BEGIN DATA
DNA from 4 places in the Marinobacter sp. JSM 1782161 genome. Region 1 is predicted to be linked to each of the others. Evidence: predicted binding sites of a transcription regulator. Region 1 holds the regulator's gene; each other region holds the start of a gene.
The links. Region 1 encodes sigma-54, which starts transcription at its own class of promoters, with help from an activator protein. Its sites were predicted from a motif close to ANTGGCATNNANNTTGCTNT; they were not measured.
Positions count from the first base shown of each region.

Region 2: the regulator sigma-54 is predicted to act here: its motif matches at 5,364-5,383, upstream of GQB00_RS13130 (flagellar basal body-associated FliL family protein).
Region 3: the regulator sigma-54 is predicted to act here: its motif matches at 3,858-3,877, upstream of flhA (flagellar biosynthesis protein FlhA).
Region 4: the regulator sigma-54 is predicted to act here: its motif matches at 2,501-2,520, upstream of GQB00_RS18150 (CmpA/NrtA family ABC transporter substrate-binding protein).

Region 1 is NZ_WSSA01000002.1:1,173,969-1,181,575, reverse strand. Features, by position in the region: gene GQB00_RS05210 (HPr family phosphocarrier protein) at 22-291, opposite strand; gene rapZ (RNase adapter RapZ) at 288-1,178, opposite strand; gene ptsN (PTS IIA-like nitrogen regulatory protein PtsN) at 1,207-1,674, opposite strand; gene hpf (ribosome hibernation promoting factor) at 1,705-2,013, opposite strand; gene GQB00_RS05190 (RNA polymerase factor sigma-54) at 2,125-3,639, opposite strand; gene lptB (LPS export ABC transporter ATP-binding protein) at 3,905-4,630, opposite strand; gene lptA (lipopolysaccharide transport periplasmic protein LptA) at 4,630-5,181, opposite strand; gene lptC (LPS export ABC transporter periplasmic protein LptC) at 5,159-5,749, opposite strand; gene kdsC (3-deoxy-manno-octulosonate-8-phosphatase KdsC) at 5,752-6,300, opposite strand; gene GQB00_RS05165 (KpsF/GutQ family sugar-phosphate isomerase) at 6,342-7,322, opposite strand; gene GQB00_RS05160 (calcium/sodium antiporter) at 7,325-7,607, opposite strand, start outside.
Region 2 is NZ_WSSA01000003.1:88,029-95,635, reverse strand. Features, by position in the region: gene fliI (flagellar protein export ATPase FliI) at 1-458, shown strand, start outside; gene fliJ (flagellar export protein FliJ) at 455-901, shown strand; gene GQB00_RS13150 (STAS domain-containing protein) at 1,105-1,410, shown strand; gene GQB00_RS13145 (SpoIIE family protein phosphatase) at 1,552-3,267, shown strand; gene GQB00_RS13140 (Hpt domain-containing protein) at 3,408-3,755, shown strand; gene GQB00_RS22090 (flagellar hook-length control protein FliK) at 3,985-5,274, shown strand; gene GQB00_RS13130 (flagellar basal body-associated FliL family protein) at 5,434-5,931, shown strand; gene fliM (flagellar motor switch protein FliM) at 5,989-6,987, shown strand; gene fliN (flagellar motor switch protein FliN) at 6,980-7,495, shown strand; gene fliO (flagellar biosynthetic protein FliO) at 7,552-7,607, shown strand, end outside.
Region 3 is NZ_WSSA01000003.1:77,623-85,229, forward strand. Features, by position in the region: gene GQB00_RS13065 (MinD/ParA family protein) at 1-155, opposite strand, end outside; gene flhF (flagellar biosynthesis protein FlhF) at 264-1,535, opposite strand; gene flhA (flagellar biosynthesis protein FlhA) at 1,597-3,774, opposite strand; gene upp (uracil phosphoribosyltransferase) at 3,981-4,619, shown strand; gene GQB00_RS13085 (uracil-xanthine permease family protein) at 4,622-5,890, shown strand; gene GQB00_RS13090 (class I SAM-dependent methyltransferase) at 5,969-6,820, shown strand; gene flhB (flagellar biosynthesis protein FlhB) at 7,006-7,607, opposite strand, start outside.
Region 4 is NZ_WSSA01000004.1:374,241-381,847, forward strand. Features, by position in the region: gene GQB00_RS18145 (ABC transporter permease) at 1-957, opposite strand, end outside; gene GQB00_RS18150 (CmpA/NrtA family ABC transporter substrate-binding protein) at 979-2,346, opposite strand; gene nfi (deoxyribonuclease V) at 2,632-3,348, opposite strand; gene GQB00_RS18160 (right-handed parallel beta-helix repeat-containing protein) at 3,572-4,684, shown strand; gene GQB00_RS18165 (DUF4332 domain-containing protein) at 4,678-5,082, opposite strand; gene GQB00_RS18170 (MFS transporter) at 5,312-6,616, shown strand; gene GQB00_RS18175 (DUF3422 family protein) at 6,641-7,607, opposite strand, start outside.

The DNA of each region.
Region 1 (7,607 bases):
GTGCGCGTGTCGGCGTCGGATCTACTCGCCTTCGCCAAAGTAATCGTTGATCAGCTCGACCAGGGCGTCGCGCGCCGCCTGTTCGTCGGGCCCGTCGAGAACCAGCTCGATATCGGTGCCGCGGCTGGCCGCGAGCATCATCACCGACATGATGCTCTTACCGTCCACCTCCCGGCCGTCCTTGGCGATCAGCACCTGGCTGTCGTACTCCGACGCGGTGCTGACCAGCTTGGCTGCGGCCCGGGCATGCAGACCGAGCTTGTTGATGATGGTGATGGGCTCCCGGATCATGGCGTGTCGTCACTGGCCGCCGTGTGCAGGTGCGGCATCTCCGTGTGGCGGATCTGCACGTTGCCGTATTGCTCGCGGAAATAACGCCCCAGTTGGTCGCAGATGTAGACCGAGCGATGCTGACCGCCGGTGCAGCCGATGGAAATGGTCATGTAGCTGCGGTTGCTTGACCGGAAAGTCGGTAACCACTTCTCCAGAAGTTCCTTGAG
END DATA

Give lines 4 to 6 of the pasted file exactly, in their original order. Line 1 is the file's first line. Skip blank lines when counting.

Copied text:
Region 2: the regulator sigma-54 is predicted to act here: its motif matches at 5,364-5,383, upstream of GQB00_RS13130 (flagellar basal body-associated FliL family protein).
Region 3: the regulator sigma-54 is predicted to act here: its motif matches at 3,858-3,877, upstream of flhA (flagellar biosynthesis protein FlhA).
Region 4: the regulator sigma-54 is predicted to act here: its motif matches at 2,501-2,520, upstream of GQB00_RS18150 (CmpA/NrtA family ABC transporter substrate-binding protein).